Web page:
But while Mr. Asbury thus confined his labors to Delaware, where the Methodists were protected by both the laws and the magistracy, the American preachers, among whom Freeborn Garrettson shone most conspicuously, carried on the work in other parts of the country, particularly in Virginia, with great success-passing through the land as flames of fire, diffusing the light of life and the warmth of love upon all around them. Their zeal and courage seemed to rise in proportion to the troubles and dangers by which they were surrounded. The Rev. Freeborn Garrettson, nearly fifty years after, thus speaks of these times :
"Political troubles were very great. The Methodists were a small and despised people, and the wicked, for a pretext for their own base conduct, falsely branded them with the name of tories. John Cooper was sick, and unable to preach; Littlejohn, under persecution, returned to Virginia; and the court prohibited Hartley from preaching. However, he went about and prayed with the people, and some of them said he preached on his knees.* I was advised to retire, which I did for two days; but I was pressed in spirit, and came out determined, whether for life or death, to go forth in the name of the Lord. I formed a circuit, to comprehend, as nearly as possible, the whole work; and though buffeted and abused, the Lord was with me.
"My field of labor for more than two years was in the peninsula, a tract of land lying between the Chesapeake and Delaware Bays, including the state of Delaware, eight counties of Maryland, and two of Virginia-a fertile, rich, and thickly inhabited country, immersed in luxury and pride, and supported by the toil of slavery. For a while I was very much alone; but I was young, inured to hardship, and able to travel from twenty to forty miles, and to preach from one to four sermons a day. I never expect to be in such a field of labor again, though I would gladly go many thousand miles to get into one like it; for sinners were crying for mercy on every hand, and large societies were formed.
"I was pursued by the wicked, knocked down and left almost dead on the highway, my face scarred and bleeding. This was humi
Lee states that this was actually the fact. His words are, "He would attend his appointments, and after singing and prayer, he would stand on his knees and exhort the people, till his enemies said they were as willing he should preach on his feet as on his knees."-History, p. 65.
liating to me, but it was loud preaching to the people. I did not court persecution; but I gloried in the cross of Christ. Toward the latter end of this year we began to have considerable assistance. Brother Asbury (whom I sometimes visited in his retirement) preached in the neighborhood to which he was confined, and the Lord thrust out several laborers into his vineyard, among whom was Philip Cox, a zealous and useful preacher. Brother Hartley had his bands loosed, and the Lord was with him. Soon after, his enemies caught him again, and cast him into Talbot jail, but did not confine him long; for they feared, if he continued in prison, he would convert the whole town and country, so amazingly did the people crowd around his prison; and even the magistrate who committed him, when he was taken very ill, sent for Mr. Hartley from the prison to pray for him, and some time before he died gave him a charge concerning his family, and requested his wife and children to embrace Methodism; 'for,' said he, 'they are in the right way: and even when I put Mr. Hartley in jail my conscience told me I was doing wrong.'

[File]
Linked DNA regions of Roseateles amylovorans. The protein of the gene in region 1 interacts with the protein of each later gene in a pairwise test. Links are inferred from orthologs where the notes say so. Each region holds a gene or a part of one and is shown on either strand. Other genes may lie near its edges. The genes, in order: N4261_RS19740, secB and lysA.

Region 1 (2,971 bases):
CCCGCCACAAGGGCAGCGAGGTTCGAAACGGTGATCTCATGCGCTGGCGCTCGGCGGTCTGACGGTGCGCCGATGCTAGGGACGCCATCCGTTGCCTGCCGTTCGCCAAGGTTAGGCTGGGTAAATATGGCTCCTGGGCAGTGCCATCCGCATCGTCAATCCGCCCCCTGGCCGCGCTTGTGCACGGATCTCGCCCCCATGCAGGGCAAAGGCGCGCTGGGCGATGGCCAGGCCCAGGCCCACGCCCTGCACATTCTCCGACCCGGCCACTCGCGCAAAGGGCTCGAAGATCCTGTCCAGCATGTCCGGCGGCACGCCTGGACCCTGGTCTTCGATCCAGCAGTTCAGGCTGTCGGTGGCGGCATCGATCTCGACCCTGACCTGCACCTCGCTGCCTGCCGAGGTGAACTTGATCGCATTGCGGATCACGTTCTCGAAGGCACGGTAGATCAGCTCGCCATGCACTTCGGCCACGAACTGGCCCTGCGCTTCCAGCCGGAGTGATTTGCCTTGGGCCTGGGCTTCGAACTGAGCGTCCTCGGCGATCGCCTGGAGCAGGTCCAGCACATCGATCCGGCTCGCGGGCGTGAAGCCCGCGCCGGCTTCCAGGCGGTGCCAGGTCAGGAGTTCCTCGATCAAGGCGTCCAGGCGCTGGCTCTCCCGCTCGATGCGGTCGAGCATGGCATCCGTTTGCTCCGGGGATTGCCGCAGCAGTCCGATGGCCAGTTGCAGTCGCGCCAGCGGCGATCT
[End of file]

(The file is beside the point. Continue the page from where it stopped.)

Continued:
"A little after this, they imprisoned me in Cambridge; but after detaining me about sixteen days, they willingly released me, for I suppose my imprisonment was the means of my doing more good in those few days than I otherwise should have done in treble the time. The whole country seemed ripe for the harvest. The people flocked from every quarter to hear the word. Good brother Pedicord came from the western shore to help us in Dorchester, and was met on the road by a Mr. one of my adversaries, who, when he discovered him to be a Methodist preacher, beat him till the blood ran down his face. He went to the house of a friend, and while they were washing his stripes the brother of the persecutor rode up, and understanding the preacher had been wounded by his brother, he said, 'I will go after him and chastise him.' So saying he galloped away, and overtook and beat him until he promised never to meddle with another Methodist preacher.
'My manner was, when the circuits could be supplied, to go out and form new ones; and amid the clash of arms God, in a glorious manner, prospered his work in the awakening and conversion of thousands of souls, so that in process of time the peninsula became comparatively as the garden of Eden, and the Lord thrust out many faithful, zealous, and useful young men. There was also a blessed work among the African slaves, and in no part of my labors have I had more precious seasons than in preaching to them."*
But notwithstanding the general prosperity of the work during the war, yet in some particular instances it suffered greatly in some parts of Virginia, which was the principal scene of the war in the south. These cases are thus mentioned by Lee :
"There was a decrease in the members in several circuits to the north, principally owing to the spreading of the wars in those parts, where the preachers found great difficulty in keeping their stations, and some were forced to be given up, so that some of the classes were entirely abandoned.
"It might be well said during this year that 'without were fightings, and within were fears.' War and the shedding of blood were heard in all directions. Armies were marching back and forth one * Semi-centennial Sermon.